Stegall attests to the fact that technology has changed the way she teaches.



“In the past while teaching a rain forest unit, I would dig out envelopes of pictures and posters, and if I was lucky I’d find some charts with current information. Now I just log online and the kids can see what is happening from a live camera within the rain forest. Students compile research using e-mail information from experts in the field. I even had some kids track hurricanes during a weather unit last year,” says Stegall.



In the eye of this tech storm is the man who Carter and Stegall hold responsible for West Liberty Elementary’s tech explosion, Mike Wagers. Former principal Wagers came to the office in 1995, and told his teaching staff paper memos were a thing of the past. No more paper memos, no more paper attendance sheets, no more paper communication, period. Everyone, including teachers, janitors, cooks, and students, was given an e-mail account and was expected to know how to use it.



“From an administrative standpoint, technology was the best investment for our students and our school. Kentucky Educational Technology System (KETS) awarded money to schools based on need for computers, printers, and other technology. Schools were sometimes able to match that money, but in the beginning, we even used our snack money to buy computers. I knew that we were doing the right thing,” says Wagers.



Forty percent of West Liberty Elementary parents have e-mail and many teachers contact parents via that medium. Wagers stressed that technology does not replace connections and relationships, such as phone calls and parent/teacher conferences that have been the mainstay of education for centuries. Instead, technology enhances all those aspects of communication so parents are receiving day-to-day reports of their child’s progress instead of only six progress reports a year.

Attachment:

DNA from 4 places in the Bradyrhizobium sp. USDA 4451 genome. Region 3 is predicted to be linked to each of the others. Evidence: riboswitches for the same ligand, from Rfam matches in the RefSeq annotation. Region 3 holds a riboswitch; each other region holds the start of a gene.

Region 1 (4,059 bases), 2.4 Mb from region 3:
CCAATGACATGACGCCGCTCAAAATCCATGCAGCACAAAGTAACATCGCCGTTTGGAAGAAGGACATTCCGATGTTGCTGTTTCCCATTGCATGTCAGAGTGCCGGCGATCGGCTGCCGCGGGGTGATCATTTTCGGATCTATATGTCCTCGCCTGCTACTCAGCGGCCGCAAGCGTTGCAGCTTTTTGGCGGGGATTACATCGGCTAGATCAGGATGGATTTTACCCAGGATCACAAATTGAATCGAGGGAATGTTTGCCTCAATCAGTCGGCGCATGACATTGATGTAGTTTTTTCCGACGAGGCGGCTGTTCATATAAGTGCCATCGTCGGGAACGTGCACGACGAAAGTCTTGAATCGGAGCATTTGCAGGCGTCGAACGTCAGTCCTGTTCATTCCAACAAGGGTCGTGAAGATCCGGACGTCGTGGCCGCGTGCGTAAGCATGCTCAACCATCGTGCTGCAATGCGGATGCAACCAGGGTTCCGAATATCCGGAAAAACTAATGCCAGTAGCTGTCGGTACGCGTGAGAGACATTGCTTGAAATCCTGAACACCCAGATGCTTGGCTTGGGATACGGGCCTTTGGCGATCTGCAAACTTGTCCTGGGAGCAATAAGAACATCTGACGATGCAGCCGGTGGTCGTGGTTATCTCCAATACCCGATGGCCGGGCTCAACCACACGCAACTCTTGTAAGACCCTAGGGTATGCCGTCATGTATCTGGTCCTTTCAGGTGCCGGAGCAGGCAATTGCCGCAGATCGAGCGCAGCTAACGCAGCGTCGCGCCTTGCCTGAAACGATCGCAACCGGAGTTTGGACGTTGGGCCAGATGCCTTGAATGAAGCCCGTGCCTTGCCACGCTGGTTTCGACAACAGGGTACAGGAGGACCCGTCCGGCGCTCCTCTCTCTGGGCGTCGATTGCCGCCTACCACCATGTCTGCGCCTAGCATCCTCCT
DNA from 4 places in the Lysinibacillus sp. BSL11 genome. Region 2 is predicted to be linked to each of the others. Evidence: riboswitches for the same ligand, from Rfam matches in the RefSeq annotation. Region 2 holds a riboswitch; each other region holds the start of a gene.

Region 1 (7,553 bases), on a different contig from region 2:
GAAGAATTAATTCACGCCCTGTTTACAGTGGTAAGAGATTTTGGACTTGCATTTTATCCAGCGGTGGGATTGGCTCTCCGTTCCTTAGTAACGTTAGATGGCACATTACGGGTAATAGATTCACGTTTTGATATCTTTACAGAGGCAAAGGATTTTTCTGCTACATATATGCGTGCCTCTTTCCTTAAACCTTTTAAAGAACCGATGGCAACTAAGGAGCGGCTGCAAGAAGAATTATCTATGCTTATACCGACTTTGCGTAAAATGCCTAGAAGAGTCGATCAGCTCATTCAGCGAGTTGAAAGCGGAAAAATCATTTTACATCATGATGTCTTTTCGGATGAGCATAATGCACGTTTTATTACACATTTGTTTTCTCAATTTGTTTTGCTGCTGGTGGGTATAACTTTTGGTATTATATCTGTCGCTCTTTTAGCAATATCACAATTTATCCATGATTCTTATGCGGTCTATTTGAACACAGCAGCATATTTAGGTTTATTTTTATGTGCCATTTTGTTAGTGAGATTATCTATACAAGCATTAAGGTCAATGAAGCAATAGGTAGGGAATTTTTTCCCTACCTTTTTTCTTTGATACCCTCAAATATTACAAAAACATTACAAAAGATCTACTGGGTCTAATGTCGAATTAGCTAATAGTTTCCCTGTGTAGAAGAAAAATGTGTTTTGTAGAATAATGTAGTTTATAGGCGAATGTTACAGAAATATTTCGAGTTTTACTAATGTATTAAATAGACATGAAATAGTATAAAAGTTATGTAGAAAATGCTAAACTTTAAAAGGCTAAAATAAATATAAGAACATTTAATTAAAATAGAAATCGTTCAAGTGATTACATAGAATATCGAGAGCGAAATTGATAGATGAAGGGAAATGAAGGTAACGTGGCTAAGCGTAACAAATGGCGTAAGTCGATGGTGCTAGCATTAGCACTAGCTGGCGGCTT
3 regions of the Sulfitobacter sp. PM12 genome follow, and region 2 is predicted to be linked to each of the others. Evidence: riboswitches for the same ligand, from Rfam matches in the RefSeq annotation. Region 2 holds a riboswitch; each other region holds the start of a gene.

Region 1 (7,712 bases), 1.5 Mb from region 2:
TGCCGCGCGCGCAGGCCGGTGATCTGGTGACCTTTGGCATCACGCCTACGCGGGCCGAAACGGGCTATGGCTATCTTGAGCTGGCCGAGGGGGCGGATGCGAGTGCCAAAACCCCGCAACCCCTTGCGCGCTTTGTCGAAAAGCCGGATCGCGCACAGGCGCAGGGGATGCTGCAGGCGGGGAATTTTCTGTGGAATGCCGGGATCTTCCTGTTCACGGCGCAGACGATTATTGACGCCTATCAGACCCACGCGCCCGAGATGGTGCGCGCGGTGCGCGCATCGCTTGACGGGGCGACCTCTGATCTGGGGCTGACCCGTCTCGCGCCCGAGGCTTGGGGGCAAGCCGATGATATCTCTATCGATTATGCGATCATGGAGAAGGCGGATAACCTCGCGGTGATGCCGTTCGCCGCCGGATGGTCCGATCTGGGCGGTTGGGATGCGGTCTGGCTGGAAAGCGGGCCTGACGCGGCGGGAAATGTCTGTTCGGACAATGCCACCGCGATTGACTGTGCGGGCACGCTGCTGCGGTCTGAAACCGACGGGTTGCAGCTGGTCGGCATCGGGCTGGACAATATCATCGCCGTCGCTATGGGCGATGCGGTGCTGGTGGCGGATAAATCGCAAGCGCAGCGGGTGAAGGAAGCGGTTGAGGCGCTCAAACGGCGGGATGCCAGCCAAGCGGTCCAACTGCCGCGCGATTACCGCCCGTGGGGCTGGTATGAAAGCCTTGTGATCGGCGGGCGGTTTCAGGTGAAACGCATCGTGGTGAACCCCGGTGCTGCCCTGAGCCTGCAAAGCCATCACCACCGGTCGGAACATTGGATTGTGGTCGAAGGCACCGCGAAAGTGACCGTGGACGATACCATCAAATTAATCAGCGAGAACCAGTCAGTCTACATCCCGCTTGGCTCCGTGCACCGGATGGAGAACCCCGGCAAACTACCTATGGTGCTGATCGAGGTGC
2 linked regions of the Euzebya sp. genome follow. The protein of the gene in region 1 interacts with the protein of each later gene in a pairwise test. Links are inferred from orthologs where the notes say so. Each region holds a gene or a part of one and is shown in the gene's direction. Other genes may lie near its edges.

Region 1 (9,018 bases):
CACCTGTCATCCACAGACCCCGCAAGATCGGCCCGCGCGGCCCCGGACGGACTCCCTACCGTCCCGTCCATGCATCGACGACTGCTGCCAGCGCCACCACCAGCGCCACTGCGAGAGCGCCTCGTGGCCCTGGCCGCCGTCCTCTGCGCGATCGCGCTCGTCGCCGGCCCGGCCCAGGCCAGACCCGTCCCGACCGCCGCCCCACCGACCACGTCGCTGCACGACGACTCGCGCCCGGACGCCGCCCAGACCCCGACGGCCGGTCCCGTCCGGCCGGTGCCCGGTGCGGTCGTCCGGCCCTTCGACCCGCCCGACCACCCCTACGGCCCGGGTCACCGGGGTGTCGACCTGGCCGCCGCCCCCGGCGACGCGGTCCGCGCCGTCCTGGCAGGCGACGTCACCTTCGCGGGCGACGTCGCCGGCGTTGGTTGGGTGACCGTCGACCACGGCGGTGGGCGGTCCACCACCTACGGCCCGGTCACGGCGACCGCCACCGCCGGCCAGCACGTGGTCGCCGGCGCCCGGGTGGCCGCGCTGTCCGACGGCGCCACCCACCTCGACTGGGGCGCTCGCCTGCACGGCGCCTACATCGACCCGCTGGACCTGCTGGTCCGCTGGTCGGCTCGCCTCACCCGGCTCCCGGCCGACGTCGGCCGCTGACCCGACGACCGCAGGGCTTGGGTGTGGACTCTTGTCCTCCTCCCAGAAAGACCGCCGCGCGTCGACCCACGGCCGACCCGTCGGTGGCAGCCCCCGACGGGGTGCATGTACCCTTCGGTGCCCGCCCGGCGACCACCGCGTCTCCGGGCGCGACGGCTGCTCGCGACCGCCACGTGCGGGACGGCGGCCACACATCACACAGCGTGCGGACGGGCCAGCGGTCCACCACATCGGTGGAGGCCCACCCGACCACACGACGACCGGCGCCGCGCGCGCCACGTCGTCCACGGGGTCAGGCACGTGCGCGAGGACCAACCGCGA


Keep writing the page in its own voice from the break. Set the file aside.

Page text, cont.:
Wagers, Stegall, and Carter all agree that one of the driving forces for tech education is its potential for employment. Many eastern Kentucky towns lack the adequate infrastructure and roads to attract industry. With no jobs moving in and people moving out to gain employment, many towns feel geographically hampered. West Liberty native and State Representative John Will Stacy commented on the need for technology education.



“The future is in technology knowledge and information technologies. Those types of companies can be operated as easily from these mountains as they can out of Silicon Valley,” says Stacy. Jobs in the new digital economy will be based on a knowledge of electronic systems, a knowledge that the students of West Liberty Elementary will have squarely under their belts.



Some of the technology used in the classroom includes the SmartBoard, an interactive lighted board that students can write on and turn into print text on a computer screen. Students also have access to infrared wireless receivers for keyboard word processing.